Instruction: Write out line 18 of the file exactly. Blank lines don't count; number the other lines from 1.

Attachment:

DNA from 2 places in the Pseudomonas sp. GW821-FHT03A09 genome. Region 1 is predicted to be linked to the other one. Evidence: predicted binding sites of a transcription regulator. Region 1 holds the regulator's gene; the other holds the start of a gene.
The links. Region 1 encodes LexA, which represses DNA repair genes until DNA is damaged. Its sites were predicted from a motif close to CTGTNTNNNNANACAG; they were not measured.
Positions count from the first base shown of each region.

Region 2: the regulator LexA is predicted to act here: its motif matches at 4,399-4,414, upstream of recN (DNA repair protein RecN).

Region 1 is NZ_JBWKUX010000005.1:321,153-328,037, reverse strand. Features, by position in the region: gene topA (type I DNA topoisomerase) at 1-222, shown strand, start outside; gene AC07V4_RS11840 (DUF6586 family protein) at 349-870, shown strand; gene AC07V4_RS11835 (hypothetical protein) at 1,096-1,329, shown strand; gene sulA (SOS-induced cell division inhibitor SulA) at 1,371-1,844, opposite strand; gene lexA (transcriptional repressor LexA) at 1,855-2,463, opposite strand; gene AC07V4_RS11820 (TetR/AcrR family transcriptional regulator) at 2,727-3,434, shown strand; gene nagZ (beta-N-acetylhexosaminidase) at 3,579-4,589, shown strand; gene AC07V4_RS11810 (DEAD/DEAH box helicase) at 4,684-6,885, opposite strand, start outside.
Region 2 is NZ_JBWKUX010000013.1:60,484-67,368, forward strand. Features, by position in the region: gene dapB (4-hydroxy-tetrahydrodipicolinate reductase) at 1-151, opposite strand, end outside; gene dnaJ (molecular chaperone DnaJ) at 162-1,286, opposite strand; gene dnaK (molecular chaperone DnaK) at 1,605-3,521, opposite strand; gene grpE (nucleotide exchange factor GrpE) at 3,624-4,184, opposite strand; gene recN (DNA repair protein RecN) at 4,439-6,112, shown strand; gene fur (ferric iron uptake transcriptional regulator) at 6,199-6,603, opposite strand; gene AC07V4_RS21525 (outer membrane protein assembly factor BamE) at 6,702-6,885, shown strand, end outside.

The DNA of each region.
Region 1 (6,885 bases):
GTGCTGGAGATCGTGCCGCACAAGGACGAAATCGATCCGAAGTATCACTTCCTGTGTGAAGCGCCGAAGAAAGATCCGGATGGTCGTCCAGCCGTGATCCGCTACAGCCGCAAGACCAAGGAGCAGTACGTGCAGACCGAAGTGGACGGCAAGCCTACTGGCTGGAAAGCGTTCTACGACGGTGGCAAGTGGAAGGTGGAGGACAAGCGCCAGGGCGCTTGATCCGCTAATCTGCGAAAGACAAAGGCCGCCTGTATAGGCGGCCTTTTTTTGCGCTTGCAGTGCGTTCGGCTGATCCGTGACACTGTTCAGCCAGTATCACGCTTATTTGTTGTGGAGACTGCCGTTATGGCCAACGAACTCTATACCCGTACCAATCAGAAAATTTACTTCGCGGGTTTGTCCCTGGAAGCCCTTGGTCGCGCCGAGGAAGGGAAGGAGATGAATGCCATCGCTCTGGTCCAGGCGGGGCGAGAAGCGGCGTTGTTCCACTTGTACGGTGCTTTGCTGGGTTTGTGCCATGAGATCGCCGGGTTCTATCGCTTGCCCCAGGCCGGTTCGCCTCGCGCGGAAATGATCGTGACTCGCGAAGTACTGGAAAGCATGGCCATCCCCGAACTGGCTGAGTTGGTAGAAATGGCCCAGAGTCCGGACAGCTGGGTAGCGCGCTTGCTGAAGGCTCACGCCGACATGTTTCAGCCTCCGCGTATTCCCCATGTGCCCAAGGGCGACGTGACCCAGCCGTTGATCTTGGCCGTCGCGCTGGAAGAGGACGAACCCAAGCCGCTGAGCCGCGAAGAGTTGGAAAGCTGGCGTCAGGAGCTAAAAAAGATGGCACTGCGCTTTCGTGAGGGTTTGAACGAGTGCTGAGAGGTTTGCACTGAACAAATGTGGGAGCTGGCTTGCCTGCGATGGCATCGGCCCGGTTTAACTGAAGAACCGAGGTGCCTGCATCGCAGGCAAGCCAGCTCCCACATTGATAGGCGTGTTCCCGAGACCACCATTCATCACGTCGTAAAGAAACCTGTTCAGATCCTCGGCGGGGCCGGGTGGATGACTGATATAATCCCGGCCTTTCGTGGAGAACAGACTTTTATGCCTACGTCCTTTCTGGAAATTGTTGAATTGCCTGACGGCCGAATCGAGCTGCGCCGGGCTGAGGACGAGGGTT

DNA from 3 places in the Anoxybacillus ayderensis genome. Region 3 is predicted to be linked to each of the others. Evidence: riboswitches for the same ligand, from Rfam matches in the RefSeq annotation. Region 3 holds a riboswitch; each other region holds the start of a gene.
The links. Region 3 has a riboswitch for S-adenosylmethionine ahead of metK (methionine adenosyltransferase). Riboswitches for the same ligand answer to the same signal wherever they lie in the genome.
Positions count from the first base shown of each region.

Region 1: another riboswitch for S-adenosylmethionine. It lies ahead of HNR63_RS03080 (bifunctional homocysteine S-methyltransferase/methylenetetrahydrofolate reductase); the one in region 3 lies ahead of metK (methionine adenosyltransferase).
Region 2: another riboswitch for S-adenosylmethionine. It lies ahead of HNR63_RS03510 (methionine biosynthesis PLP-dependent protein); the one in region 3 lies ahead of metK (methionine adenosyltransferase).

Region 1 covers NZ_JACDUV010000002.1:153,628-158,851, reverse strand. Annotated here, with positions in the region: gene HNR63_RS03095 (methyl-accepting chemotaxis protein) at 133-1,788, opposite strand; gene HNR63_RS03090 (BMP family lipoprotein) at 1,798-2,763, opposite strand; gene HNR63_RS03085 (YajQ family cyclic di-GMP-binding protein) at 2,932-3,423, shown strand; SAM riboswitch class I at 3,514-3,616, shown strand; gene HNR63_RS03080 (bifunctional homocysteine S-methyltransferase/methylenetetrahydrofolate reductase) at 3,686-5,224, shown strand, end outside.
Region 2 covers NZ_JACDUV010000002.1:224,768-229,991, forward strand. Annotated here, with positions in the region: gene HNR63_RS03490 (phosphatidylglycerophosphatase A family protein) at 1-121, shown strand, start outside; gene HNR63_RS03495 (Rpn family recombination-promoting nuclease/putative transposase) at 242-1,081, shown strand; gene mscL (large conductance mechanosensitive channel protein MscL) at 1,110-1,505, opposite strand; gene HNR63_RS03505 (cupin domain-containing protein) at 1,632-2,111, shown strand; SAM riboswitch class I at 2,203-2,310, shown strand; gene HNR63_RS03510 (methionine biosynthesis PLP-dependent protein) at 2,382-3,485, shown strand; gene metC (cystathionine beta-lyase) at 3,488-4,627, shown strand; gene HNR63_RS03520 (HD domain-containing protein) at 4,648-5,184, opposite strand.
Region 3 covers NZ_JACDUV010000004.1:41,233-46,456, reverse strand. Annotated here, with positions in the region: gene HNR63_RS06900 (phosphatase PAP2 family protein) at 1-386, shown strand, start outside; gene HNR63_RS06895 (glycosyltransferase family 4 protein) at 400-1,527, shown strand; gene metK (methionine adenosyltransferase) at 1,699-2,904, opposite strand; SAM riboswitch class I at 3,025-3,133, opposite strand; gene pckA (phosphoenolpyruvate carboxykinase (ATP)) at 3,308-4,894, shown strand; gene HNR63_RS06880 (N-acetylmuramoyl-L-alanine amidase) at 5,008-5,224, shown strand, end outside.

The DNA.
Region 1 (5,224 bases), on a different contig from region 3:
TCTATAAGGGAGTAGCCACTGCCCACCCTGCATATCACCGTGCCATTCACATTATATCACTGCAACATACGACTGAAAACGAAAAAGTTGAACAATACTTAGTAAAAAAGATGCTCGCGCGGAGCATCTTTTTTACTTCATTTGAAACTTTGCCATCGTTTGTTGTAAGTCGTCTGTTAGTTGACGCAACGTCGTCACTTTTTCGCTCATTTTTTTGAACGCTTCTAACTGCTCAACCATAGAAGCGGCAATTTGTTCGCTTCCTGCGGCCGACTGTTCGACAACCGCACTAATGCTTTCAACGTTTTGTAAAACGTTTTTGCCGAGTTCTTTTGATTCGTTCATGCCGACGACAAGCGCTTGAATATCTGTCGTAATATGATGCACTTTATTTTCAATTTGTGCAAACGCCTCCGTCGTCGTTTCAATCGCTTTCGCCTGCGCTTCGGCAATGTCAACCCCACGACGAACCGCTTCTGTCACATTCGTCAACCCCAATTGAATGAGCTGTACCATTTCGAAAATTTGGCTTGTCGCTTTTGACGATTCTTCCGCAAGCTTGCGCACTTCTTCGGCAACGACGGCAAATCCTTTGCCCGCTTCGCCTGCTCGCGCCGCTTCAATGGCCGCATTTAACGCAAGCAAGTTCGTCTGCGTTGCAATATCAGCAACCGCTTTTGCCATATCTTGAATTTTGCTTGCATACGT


The DNA.